After a while an underlying bias toward binary, either/or decision making even when not using computer software emerged and it bothered me more and more. The actual technique being designed into the application or system became less important in my thoughts than the use of computer technology to embody human ideas of any kind. Particularly in the light of the way I began to feel that the academic life had changed considerably during the forty years or so that I had been a university lecturer and researcher. By moving away from holistic, intuitive and complex human management decisions based previously on human interaction to an approach mediated by computer software we had changed from a situation where one felt that one was working for human beings to one where it began to feel that we were part of a machine or like entries in a spreadsheet. I came to believe that what mattered about us to our managers was not whether we were complete rounded human beings with individual qualities and skills appropriate to our jobs. Instead it seemed that if indeed we were identified at all as individuals we were seen as the calculated result of whatever came out of the statistical entries in an accounting program’s algorithms. Who we were appeared to be based upon book-keeping entries in which our individual qualities were only considered to have value if they could be measured or counted. If something that marked a person out and made them valuable to colleagues and students could not be abstracted from the complex reality of being in a way that could could be described that conformed to what the system was able to process, it did not compute and might as well not exist. This led me to the conclusion that rather than choosing to rely completely upon an adopted technology and being tied to its implicit biases, a broader range of human abilities should be applied to any technology-mediated3 task.
This feeling of mine was not a carefully calculated and scientifically deduced solution to a problem, but a very human and felt intuition based upon years of using software and programming computers to make art and teaching aspects of it to others. I recognised things in common between the experience of the changes in management that I and friends in other working environments had experienced and what I was inclined to do when programming. From personal experience I knew how creative decisions could be limited by the technology. It became more and more likely to me that by using binary based digital computer technology in so many aspects of our lives that its fundamental simple principle was being reflected at every level of human thought, amplifying the apparent value of either/or us/them thinking and devaluing other ways of thinking, particularly more complicated ones.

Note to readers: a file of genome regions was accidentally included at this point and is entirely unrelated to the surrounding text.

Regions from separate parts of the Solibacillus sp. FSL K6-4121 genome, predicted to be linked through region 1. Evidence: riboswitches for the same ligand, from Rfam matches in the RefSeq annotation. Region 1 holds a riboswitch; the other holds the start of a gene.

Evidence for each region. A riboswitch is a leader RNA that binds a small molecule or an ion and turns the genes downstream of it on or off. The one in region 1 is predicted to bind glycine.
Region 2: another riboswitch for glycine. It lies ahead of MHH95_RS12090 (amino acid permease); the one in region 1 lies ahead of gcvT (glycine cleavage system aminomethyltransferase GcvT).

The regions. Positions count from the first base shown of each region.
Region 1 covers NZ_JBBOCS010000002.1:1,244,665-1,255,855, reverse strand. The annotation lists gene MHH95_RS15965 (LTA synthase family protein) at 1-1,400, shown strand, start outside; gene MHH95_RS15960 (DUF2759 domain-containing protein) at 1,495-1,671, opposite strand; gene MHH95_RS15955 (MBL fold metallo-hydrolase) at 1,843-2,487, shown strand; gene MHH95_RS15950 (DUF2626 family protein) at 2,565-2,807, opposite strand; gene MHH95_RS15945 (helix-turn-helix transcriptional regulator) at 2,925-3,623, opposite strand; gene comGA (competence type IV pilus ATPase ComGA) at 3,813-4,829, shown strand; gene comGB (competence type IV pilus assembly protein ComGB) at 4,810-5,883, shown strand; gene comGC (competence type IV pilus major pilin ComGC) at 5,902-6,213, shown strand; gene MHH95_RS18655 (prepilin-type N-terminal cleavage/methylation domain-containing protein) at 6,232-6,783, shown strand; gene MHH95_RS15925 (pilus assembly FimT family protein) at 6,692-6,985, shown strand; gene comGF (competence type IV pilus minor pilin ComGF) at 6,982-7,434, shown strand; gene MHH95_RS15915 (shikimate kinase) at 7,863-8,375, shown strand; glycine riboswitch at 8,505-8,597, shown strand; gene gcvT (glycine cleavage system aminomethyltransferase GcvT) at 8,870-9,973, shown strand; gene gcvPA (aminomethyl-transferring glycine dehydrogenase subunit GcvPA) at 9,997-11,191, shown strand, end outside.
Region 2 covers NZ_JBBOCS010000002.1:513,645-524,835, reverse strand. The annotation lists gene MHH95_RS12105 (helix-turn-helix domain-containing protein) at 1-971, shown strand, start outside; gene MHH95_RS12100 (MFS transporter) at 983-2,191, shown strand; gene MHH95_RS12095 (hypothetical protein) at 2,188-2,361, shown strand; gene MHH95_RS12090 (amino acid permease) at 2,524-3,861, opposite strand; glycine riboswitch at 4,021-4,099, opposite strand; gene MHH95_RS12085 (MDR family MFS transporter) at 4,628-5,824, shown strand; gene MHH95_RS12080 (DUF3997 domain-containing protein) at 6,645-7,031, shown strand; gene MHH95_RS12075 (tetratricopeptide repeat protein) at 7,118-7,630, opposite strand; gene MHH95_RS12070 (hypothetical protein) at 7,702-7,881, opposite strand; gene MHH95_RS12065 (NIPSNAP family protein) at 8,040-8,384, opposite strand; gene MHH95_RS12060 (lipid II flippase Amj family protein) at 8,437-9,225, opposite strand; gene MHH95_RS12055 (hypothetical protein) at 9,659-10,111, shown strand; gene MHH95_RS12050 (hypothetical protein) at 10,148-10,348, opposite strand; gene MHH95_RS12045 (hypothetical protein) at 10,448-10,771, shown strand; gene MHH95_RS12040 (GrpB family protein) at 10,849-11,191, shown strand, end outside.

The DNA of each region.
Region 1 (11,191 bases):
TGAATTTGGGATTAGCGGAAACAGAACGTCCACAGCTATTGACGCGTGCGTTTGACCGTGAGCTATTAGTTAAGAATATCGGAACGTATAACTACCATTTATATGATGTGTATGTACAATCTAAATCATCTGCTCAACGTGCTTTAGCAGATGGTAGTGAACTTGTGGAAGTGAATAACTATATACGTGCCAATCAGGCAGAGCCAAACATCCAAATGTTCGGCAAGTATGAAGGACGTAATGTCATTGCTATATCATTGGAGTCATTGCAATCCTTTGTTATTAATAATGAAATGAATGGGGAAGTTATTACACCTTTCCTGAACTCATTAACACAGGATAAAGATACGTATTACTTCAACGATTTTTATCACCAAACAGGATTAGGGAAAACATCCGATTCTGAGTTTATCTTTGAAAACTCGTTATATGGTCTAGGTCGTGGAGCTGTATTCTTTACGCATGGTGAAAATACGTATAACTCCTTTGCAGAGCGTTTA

One of the major influences on my thought regarding the potential problems with relying on binary systems was when I learnt that the actual memory cells used to store bits in computers need not be either one thing or another, 0 or 1, but that the physical embodiment of a bit could be a capacitor with either high charge or low charge. Not a cut and dried difference between charged or not, but rather a matter of degree. It was only because the system was designed to treat high or low as one or zero, true or false, that it worked. The physical representation of several bits could each have slightly different high charges but all would be treated as high enough to be interpreted as having virtually the same value, say 1, even though they were actually not the same. If a bit had a low enough charge it would be seen as, say 0. The whole machine is based on manipulating these either/or symbols. Because the actual value of two cells in a system might be subtly different yet for the purposes of the system they were each treated as either one thing or another, I thought, put a human being in that position and their individuality becomes irrelevant.4
In short, suddenly I saw that the either/or hi/low nature of the individual cells was being exploited to embody the human way of separating things into different categories and bunching them together. This is where the Céide Fields came into my thinking. What I saw was evidence that humans had for thousands of years been organising things separating them out and containing them in some way – by corralling them. This seemed to me to resonate with putting values in a spreadsheet, or people in a management matrix. The binary in computer technology encouraged, even necessitates the corralling of people. Techniques of simplification enable humans to comprehend complex situations more easily but like the abstraction used in map-making that edits out features the map-maker is not interested in recording it can lead to profound misunderstandings.